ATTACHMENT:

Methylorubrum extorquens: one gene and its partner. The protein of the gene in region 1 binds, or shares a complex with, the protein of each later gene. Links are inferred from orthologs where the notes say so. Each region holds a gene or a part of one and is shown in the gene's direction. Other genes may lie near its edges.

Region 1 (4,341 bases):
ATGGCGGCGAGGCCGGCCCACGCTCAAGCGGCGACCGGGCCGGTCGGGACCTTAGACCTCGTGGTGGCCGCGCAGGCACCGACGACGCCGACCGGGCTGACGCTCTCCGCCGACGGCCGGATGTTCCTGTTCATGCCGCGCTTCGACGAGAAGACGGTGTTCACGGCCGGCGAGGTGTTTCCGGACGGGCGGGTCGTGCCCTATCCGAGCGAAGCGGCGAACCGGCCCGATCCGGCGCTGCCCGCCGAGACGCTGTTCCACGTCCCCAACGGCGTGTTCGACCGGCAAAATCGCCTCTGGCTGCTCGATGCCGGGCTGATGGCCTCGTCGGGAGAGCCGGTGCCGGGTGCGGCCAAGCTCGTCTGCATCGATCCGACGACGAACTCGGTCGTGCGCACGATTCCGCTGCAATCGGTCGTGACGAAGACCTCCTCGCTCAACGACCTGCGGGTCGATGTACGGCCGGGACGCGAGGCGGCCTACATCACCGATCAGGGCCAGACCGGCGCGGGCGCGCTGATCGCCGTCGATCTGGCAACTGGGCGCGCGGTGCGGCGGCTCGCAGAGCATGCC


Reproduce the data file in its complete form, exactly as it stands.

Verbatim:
Methylorubrum extorquens: one gene and its partner. The protein of the gene in region 1 binds, or shares a complex with, the protein of each later gene. Links are inferred from orthologs where the notes say so. Each region holds a gene or a part of one and is shown in the gene's direction. Other genes may lie near its edges.

Region 1 (4,341 bases):
ATGGCGGCGAGGCCGGCCCACGCTCAAGCGGCGACCGGGCCGGTCGGGACCTTAGACCTCGTGGTGGCCGCGCAGGCACCGACGACGCCGACCGGGCTGACGCTCTCCGCCGACGGCCGGATGTTCCTGTTCATGCCGCGCTTCGACGAGAAGACGGTGTTCACGGCCGGCGAGGTGTTTCCGGACGGGCGGGTCGTGCCCTATCCGAGCGAAGCGGCGAACCGGCCCGATCCGGCGCTGCCCGCCGAGACGCTGTTCCACGTCCCCAACGGCGTGTTCGACCGGCAAAATCGCCTCTGGCTGCTCGATGCCGGGCTGATGGCCTCGTCGGGAGAGCCGGTGCCGGGTGCGGCCAAGCTCGTCTGCATCGATCCGACGACGAACTCGGTCGTGCGCACGATTCCGCTGCAATCGGTCGTGACGAAGACCTCCTCGCTCAACGACCTGCGGGTCGATGTACGGCCGGGACGCGAGGCGGCCTACATCACCGATCAGGGCCAGACCGGCGCGGGCGCGCTGATCGCCGTCGATCTGGCAACTGGGCGCGCGGTGCGGCGGCTCGCAGAGCATGCC